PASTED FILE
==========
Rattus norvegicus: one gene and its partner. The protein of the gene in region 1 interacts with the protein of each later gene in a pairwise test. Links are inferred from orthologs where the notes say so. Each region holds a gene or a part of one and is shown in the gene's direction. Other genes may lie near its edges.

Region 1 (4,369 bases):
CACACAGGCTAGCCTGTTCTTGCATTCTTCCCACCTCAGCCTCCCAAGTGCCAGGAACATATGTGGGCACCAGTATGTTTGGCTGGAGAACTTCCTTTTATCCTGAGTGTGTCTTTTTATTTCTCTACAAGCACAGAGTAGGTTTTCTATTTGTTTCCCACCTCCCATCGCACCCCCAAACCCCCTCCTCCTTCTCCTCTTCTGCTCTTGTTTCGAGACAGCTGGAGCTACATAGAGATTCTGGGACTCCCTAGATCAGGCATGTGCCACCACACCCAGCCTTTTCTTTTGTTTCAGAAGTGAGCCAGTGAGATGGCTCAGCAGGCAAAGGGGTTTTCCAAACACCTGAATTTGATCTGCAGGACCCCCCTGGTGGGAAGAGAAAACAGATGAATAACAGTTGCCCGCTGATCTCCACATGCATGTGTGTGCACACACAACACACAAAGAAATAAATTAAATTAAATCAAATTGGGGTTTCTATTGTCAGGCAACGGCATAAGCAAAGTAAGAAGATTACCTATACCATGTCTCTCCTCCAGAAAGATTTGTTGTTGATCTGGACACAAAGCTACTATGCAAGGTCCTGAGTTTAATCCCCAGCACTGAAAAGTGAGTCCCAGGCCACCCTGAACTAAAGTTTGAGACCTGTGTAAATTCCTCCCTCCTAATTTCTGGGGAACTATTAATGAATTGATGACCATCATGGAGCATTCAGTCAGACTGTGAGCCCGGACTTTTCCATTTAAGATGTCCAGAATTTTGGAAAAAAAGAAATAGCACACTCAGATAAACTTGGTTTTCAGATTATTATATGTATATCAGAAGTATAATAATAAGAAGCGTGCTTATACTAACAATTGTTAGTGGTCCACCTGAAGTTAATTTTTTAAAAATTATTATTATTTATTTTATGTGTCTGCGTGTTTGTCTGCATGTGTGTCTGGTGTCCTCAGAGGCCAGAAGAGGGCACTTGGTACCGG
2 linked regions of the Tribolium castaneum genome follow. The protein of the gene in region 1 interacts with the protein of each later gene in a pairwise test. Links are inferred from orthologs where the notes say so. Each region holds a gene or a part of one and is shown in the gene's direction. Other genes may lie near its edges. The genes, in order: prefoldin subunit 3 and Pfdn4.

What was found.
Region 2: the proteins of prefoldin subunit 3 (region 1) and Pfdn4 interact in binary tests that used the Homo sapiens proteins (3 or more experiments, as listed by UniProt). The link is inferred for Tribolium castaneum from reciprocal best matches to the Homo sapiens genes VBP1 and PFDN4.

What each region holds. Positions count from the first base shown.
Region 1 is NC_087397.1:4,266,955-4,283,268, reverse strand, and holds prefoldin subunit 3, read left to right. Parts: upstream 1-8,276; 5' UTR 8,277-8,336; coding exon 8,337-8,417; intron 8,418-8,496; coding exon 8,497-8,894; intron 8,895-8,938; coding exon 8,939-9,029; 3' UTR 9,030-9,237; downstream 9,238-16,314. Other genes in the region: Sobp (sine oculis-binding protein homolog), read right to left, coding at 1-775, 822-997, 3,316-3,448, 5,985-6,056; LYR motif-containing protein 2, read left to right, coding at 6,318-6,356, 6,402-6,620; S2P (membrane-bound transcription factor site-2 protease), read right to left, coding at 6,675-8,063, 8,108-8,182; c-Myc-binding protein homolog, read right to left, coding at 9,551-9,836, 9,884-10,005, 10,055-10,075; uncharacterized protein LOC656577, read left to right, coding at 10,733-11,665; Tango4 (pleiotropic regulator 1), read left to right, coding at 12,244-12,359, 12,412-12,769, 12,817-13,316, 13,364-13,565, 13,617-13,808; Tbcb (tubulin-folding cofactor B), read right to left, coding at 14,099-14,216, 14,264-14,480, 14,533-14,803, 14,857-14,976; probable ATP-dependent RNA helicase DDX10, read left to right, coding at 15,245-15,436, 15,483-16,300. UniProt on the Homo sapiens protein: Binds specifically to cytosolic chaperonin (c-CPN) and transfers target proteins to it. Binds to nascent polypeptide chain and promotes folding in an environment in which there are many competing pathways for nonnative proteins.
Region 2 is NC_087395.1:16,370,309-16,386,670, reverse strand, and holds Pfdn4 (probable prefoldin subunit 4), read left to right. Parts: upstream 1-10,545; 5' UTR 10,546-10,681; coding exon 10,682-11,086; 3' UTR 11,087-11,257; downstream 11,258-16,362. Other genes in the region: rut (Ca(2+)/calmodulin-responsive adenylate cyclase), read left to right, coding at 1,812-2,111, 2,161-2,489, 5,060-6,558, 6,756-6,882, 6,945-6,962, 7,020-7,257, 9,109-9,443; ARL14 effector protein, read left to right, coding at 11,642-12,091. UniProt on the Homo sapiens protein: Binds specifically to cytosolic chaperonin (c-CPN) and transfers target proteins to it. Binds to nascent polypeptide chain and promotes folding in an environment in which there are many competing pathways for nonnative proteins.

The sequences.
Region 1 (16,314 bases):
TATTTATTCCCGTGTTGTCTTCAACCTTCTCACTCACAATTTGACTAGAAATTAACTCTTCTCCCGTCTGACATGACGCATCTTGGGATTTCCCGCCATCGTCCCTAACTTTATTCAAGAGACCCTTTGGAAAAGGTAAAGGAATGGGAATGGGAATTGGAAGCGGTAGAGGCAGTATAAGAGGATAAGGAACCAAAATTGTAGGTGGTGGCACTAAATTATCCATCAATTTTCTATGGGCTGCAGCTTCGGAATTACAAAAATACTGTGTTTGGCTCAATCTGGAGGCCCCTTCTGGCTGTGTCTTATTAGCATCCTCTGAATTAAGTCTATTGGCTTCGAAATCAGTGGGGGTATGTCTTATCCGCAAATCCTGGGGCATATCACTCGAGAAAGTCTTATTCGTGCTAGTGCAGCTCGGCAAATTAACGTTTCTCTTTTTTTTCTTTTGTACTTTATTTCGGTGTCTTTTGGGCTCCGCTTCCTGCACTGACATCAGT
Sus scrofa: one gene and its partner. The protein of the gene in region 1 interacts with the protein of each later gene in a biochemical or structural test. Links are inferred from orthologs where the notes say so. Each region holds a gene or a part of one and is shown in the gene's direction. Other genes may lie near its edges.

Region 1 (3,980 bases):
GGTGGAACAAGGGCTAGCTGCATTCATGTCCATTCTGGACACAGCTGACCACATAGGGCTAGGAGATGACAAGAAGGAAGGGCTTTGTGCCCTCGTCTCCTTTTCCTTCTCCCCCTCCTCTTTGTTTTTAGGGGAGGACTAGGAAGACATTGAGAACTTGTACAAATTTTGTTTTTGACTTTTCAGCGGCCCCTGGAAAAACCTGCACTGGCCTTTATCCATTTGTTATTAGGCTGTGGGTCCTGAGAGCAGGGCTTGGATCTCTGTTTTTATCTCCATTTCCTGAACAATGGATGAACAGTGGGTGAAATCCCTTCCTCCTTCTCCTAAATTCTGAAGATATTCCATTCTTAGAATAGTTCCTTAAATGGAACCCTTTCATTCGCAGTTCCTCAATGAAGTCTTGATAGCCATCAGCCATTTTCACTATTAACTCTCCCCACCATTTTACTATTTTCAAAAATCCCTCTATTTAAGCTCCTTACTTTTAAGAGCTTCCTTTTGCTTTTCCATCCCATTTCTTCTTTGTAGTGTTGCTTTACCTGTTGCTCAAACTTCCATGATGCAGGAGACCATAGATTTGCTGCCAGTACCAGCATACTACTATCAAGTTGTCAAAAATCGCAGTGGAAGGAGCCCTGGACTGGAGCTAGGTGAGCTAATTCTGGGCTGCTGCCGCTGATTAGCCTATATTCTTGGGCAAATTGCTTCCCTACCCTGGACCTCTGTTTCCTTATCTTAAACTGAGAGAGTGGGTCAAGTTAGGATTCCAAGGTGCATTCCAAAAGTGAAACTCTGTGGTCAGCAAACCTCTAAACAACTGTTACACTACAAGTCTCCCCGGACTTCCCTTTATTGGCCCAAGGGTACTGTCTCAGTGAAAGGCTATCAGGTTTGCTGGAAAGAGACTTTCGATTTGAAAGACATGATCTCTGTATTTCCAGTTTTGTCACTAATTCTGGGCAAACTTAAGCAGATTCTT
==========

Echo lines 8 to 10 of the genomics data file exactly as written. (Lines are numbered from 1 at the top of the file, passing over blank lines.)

Region 1 is NC_087397.1:4,266,955-4,283,268, reverse strand, and holds prefoldin subunit 3, read left to right. Parts: upstream 1-8,276; 5' UTR 8,277-8,336; coding exon 8,337-8,417; intron 8,418-8,496; coding exon 8,497-8,894; intron 8,895-8,938; coding exon 8,939-9,029; 3' UTR 9,030-9,237; downstream 9,238-16,314. Other genes in the region: Sobp (sine oculis-binding protein homolog), read right to left, coding at 1-775, 822-997, 3,316-3,448, 5,985-6,056; LYR motif-containing protein 2, read left to right, coding at 6,318-6,356, 6,402-6,620; S2P (membrane-bound transcription factor site-2 protease), read right to left, coding at 6,675-8,063, 8,108-8,182; c-Myc-binding protein homolog, read right to left, coding at 9,551-9,836, 9,884-10,005, 10,055-10,075; uncharacterized protein LOC656577, read left to right, coding at 10,733-11,665; Tango4 (pleiotropic regulator 1), read left to right, coding at 12,244-12,359, 12,412-12,769, 12,817-13,316, 13,364-13,565, 13,617-13,808; Tbcb (tubulin-folding cofactor B), read right to left, coding at 14,099-14,216, 14,264-14,480, 14,533-14,803, 14,857-14,976; probable ATP-dependent RNA helicase DDX10, read left to right, coding at 15,245-15,436, 15,483-16,300. UniProt on the Homo sapiens protein: Binds specifically to cytosolic chaperonin (c-CPN) and transfers target proteins to it. Binds to nascent polypeptide chain and promotes folding in an environment in which there are many competing pathways for nonnative proteins.
Region 2 is NC_087395.1:16,370,309-16,386,670, reverse strand, and holds Pfdn4 (probable prefoldin subunit 4), read left to right. Parts: upstream 1-10,545; 5' UTR 10,546-10,681; coding exon 10,682-11,086; 3' UTR 11,087-11,257; downstream 11,258-16,362. Other genes in the region: rut (Ca(2+)/calmodulin-responsive adenylate cyclase), read left to right, coding at 1,812-2,111, 2,161-2,489, 5,060-6,558, 6,756-6,882, 6,945-6,962, 7,020-7,257, 9,109-9,443; ARL14 effector protein, read left to right, coding at 11,642-12,091. UniProt on the Homo sapiens protein: Binds specifically to cytosolic chaperonin (c-CPN) and transfers target proteins to it. Binds to nascent polypeptide chain and promotes folding in an environment in which there are many competing pathways for nonnative proteins.

The sequences.